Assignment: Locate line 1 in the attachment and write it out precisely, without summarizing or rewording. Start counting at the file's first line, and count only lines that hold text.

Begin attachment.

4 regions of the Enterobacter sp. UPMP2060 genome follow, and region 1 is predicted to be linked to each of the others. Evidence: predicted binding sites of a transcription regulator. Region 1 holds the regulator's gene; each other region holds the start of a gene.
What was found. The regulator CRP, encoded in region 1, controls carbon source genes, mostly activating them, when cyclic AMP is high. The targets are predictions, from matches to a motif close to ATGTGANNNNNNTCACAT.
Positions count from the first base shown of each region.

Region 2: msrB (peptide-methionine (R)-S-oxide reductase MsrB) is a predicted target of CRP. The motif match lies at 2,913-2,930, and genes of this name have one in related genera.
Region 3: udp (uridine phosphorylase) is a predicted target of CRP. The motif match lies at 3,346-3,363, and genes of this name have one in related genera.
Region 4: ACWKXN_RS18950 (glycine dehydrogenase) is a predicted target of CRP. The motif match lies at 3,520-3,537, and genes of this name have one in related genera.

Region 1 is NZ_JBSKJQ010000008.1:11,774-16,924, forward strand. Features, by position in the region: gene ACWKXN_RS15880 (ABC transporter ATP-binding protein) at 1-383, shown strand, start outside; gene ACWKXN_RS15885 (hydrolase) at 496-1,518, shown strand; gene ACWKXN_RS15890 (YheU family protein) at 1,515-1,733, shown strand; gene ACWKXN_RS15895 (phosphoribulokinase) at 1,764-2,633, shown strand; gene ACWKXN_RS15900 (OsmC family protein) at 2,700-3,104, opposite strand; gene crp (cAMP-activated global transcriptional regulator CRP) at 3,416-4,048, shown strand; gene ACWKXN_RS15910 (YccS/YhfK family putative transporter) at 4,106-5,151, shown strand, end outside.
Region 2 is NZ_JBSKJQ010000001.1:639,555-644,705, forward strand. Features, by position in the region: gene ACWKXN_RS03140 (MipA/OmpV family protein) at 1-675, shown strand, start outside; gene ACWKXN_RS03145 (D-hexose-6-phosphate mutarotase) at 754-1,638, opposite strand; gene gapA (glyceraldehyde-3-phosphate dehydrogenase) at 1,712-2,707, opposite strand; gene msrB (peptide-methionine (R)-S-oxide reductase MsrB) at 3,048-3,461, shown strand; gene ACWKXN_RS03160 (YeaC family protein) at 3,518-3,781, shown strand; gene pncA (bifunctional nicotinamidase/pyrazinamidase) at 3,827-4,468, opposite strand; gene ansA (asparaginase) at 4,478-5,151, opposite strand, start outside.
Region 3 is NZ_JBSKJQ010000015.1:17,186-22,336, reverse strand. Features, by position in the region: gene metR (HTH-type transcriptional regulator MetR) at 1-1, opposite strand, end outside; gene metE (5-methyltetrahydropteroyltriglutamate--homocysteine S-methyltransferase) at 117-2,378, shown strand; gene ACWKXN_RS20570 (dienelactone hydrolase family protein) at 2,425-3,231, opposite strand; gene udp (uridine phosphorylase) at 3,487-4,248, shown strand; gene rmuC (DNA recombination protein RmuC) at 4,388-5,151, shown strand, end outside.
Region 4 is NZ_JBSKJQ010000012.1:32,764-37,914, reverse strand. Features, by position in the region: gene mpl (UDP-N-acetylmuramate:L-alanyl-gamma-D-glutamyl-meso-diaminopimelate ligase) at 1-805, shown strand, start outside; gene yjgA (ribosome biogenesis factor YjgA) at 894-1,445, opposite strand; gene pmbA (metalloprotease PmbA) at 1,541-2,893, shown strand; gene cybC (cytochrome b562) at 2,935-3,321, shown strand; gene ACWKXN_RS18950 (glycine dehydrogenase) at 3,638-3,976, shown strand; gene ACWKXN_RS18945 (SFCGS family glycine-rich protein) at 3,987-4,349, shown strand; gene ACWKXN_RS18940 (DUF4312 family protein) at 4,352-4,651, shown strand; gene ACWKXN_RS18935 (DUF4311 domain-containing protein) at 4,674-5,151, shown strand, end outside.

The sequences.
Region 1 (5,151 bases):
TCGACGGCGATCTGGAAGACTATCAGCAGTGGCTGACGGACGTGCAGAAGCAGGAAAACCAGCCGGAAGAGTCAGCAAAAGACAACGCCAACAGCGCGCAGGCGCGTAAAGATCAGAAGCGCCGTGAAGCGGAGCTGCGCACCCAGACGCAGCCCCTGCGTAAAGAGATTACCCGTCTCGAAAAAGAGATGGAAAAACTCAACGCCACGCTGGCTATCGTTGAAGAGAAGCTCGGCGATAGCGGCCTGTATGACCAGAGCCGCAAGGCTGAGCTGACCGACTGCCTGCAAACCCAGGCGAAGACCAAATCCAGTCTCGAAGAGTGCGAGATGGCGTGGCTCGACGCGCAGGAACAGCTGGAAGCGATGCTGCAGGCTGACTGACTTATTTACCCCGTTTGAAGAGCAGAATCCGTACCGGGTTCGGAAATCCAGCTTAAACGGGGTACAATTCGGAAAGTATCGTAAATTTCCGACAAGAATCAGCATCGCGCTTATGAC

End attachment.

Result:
4 regions of the Enterobacter sp. UPMP2060 genome follow, and region 1 is predicted to be linked to each of the others. Evidence: predicted binding sites of a transcription regulator. Region 1 holds the regulator's gene; each other region holds the start of a gene.